One Thousand Paper Cranes

In my last post, I touched upon my initial thoughts about my experiences in lockdown. But, I also want to document how the Guernsey community is adapting and reacting to the great unknown of isolation – or what many are referring to as “the new normal”.

This particular post explores the tradition of one thousand paper cranes and how one local facebook group is using the legend to inspire others in the community to share positivity.

When I think back to life on the island this time last year, there were a lot of exciting cultural events taking place. Hauteville House had just been reopened by the Mayor of Paris after an extensive renovation and the planning for an exhibition delving into Guernsey’s history with Japan was well under way*. As a novice Japanese language student with time on my hands, I found myself swept into enthusiastic planning for a supporting event run in conjunction with Floral Guernsey. It was at this event in the Summer of 2019 that I met Naoko Mauger, who alongside Kayoko Rowson, put on an amazing programme promoting Guernsey’s links with Japan featuring Japanese Cuisine (Okonomiyaki & Onigiri), Ikebana flower arranging, Sake tasting and Origami paper folding. With both women aided in their quest to bring a small corner of Japan to Guernsey by an army of supporters, locals and tourists alike were entranced by the various samples on offer. All visitors also had the opportunity to walk away with their own little piece of Japan – an origami crane of their very own.

The Significance of the Paper Crane and the Story of Senbazuru

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A souvenir from Floral Guernsey’s Japanese Seafront Sunday Event 

The crane is a very important symbol in Japanese culture. Origami is a traditional art of paper folding and the paper crane – Orizuru – has become synonymous with this art form.  Orizuru is derived from Ori (to fold, just like in origami) and tsuru (crane). There’s even a noun for a collective of paper cranes, Senbazuru, which means one thousand cranes. What you may not know, is that for many Japanese people, the Orizuru has come to represent hope in challenging times. In fact, there is even a tradition in Japan that if you fold one thousand paper cranes (one crane for each year of a crane’ s life, as they are said to live to 1000) and make a wish, then it will come true.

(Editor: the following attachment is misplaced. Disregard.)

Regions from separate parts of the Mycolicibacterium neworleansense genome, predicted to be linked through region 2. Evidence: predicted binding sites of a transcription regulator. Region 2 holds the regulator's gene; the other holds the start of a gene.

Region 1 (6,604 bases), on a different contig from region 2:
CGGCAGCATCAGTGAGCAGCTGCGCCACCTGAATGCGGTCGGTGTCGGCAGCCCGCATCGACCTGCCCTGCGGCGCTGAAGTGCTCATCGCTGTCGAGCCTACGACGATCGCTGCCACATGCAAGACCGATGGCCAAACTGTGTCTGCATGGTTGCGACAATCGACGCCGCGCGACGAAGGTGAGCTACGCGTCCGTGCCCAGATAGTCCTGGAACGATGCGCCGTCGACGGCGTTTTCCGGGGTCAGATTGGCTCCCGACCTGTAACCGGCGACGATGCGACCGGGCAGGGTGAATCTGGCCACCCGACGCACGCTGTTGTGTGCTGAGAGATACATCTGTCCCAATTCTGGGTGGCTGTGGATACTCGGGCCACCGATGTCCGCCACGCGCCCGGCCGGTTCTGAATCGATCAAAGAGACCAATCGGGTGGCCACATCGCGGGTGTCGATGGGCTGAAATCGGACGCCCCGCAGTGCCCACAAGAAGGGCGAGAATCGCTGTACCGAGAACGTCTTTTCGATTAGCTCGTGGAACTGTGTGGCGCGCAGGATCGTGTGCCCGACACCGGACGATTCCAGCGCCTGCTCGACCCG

The story of Senbazuru achieved prominence globally through the real life story of Sadako Sasaki, a young girl who was a victim of radiation poisoning from the 1945 Hiroshima bombing. During her illness, Sadako was inspired by the story of one thousand paper cranes and used whatever materials she could find to reach her goal – achieving a wish through making Senbazuru. Sadako sadly passed away at the age of 12, but her hope for a better future lives on. Her statue now stands outside the Japanese Peace Museum in Hiroshima, holding a golden crane, the symbol of peace and hope, aloft in the air. Children regularly visit from all over Japan to leave chains of Senbazuru, which are displayed as messages of peace, harmony and a promise that such atrocity will never happen again. Together, despite how bad things may seem at times, we will create a better future.